SPIRO: Great day for South Africa and Channel Nine coverage
South African batsman Jacques Kallis. AAP Image/Dave Hunt
Graeme Smith won the toss at Brisbane in the first Test between Australia and South Africa and did the right thing by deciding to bat.
I say the right thing despite the fact that the pitch had a slightly greenish tinge to it, suggesting a certain liveliness, especially in the two hour session before lunch. Also, the selectors had picked four pace bowlers, five if Jacques Kallis’ burly medium-pace stuff is taken into account.
Smith, like Mark Taylor, is an opening bat. And like Taylor he invariably puts his team first when making a decision about whether to bat or not.
There is the temptation to avoid those supposedly dangerous opening couple of hours for captains who are opening bats. This was a temptation that Smith rejected like a saint being offered the run of a carnal house.
There was some discussion, in fact, before the Test about the wisdom of batting first at Brisbane. Ian Chappell made the argument he hoped Michael Clarke would dismiss the adage ‘nine times out of ten you bat and on the tenth you think about it and bat,’ if he thought there was something in the pitch and he won the toss.
Far be it from me to quibble with Ian Chappell, one of cricket’s finest captains, but here goes. The beauty of batting first is that if the best of the pitch is utilised properly and a very big first innings is accumulated, a side has gone a long way to winning the Test.
It is a fact of nature that deterioration will set in, especially on the last day, even on a pitch as good as Brisbane generally is.
And with this deterioration, even a relatively modest run total to win the Test can be really hard to achieve. There are not very many successful fourth innings run chases of over 250.
Even if a team collapses on the first day of the Test, it can still recover and win. This has been done from time to time.
But batting first gives a team its best chance of forcing an opposition to bat last. And we know what happens generally when a team has to bat last and try to knock over any total over, say 250.
At the end of the first day’s play, South Africa has batted itself into a position where it is possible to see them bowling out a defensive Australian side on the last day of play.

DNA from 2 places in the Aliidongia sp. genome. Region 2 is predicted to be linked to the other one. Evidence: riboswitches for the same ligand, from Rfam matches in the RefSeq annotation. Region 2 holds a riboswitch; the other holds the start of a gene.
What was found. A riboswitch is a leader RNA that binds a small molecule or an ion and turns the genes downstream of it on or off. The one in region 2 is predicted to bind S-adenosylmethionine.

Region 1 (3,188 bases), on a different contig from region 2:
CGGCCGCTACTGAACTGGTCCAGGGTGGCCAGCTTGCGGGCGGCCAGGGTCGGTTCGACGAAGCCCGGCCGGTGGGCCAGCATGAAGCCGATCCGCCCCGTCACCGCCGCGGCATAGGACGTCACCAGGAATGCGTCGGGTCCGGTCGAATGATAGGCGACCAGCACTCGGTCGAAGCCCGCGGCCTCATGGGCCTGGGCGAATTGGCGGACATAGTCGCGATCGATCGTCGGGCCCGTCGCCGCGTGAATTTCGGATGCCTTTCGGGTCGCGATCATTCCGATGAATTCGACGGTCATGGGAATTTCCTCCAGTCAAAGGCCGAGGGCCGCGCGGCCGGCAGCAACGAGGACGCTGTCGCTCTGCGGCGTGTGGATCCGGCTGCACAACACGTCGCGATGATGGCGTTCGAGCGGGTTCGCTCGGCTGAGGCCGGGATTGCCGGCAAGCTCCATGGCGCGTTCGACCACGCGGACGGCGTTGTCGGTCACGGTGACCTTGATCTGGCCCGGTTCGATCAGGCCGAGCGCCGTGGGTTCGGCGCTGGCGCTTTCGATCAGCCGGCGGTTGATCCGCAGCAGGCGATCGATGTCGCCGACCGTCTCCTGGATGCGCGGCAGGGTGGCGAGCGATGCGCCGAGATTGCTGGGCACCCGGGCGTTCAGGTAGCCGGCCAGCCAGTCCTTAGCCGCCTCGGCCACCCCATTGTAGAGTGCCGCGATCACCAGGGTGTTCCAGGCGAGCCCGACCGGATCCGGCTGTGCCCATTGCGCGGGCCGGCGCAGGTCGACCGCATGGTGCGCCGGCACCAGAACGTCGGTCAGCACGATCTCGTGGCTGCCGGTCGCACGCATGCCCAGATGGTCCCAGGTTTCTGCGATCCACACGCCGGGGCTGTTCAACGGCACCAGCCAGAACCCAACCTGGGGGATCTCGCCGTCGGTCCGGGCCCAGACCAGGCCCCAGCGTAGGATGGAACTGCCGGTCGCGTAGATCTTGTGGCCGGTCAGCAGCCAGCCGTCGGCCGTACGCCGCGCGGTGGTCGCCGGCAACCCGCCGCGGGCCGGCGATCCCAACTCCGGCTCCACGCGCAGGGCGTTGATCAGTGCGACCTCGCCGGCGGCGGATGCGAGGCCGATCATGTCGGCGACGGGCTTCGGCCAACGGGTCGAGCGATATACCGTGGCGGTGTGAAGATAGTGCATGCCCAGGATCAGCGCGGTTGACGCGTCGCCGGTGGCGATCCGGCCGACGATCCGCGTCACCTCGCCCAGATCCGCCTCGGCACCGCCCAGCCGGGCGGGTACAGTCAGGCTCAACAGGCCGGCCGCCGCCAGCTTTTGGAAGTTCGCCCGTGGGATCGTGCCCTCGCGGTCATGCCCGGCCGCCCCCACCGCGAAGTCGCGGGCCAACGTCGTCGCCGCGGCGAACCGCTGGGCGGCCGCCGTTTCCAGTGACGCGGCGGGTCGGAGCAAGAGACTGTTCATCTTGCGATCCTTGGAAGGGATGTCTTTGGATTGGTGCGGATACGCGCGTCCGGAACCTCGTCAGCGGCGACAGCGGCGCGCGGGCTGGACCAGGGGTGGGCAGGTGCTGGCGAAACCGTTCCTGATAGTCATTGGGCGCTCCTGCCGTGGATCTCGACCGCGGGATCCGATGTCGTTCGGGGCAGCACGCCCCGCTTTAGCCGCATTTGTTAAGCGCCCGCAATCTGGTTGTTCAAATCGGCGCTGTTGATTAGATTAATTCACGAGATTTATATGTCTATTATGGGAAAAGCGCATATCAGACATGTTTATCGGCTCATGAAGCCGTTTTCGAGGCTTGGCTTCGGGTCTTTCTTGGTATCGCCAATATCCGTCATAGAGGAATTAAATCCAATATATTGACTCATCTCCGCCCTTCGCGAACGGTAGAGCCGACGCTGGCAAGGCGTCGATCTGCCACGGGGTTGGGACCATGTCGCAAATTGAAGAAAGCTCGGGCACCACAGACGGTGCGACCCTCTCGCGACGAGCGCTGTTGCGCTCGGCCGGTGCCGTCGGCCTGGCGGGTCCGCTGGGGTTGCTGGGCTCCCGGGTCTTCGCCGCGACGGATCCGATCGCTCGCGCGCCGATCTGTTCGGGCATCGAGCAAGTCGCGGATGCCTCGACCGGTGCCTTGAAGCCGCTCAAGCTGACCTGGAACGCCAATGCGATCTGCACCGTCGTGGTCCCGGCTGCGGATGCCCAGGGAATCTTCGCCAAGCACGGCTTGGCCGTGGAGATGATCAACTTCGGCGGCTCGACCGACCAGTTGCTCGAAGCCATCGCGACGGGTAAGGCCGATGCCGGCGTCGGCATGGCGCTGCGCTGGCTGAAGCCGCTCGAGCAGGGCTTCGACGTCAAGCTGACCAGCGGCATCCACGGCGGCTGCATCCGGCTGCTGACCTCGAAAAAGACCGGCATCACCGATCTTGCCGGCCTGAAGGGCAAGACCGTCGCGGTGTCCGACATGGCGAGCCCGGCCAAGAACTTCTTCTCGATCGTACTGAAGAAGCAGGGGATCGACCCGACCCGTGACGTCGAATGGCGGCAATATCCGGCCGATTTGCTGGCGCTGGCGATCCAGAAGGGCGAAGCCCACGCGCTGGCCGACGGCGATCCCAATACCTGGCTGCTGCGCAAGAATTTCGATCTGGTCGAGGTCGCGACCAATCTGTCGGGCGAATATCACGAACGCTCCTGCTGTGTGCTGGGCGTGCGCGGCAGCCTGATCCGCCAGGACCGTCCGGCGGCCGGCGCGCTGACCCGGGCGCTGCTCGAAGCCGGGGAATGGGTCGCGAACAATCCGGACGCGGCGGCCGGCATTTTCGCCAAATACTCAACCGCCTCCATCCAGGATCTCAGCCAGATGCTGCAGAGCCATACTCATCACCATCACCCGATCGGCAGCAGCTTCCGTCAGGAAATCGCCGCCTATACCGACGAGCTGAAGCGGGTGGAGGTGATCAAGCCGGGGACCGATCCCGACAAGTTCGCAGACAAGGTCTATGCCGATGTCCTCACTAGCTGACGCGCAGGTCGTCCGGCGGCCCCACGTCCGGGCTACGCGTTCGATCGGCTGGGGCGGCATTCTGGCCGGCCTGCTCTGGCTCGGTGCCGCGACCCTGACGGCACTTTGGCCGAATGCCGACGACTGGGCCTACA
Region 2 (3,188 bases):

This is why I would argue this has been a great day for South Africa.
I followed the Test mainly on Channel Nine. And I would assert the coverage was, in a word often used by Richie Benaud, “splendid!”
We had a (deserved) tribute to Benaud, with a wry commentary from the great man on his 35 years of commentary on Channel Nine, which started with the World Series Cricket matches.
Benaud made the point that WSC, “changed the game for ever and for the better.” He is being unduly modest. Benaud has helped improve the game and enhance its popularity with his playing feats, his attacking attitude to the way the game should be played and then his thoughtful and considered journalism and broadcasting on cricket in a long career (he is 80) after his playing days were over.
There are some old-timers, and I am one of them, who aren’t greatly enthused about the enthusiasm and hoopla of the T20 circus games. But in terms of the presentation of the game and paying the players, cricket is a better game to watch, especially at home, than it has ever been by the ingenious work of Channel 9 experts.
Benaud mentioned cameras from each end, snicko (“one of the best innovations”), cameras broadcasting from all angles, coloured clothing and the high-defenition slo-mo camera shots. All these innovations have come out of the WSC venture and most of them inspired by Benaud’s determination to fulfill Kerry Packer’s brief to televise cricket in a way that enchants the faithful and enthralls those who know very little about the game.
The presentation of the opening day was up to the very best standards that have been set by Channel Nine in the past.
Glenn McGrath has been brought in as a replacement for Tony Greig. His informed commentary fitted in well with a commentary team that was strong on analysis and information and lighter (thankfully) in the good-old-boys banter and in-house joking.
As I was watching, I put a comment or two on The Roar’s continuous verbal commentary. Early on, for instance, I noted the current obsession with bowlers’ special plans for specific batsmen is a nonsense. It is a distraction to the bowlers. And I was chuffed to hear several minutes later Ian Chappell making a similar point himself.
My point is the obsession with bowling plans places too much emphasis on policy. The emphasis, though, should really be on process.
As Ian Chappell pointed out, it is generally better for bowlers to do what they do best, rather than get into complicated plans which have them bowling in a way they are not accustomed to.
Under Craig McDermott the Australian pace attack knocked over a strong Indian batting side six innings in a row. They did it by paying attention to the process of pitching the ball up, getting it to swing and then inducing mistakes from some of the best batsmen on the planet.
When I switched off after a most enjoyable day of being informed and entertained by a terrific presentation of a cricket Test, I had the sad feeling of what an opportunity Channel Nine stuffed up with its pathetic coverage of the Wallabies Tests. If only there had been someone at Channel 9 with a passion and intelligence for rugby union to match Richie Benaud’s mastery of all aspects of cricket …
Spiro Zavos, a founding writer on The Roar, was long time editorial writer on the Sydney Morning Herald, where he started a rugby column that has run for nearly 30 years. Spiro has written 12 books: fiction, biography, politics and histories of Australian, New Zealand, British and South African rugby. He is regarded as one of the foremost writers on rugby throughout the world.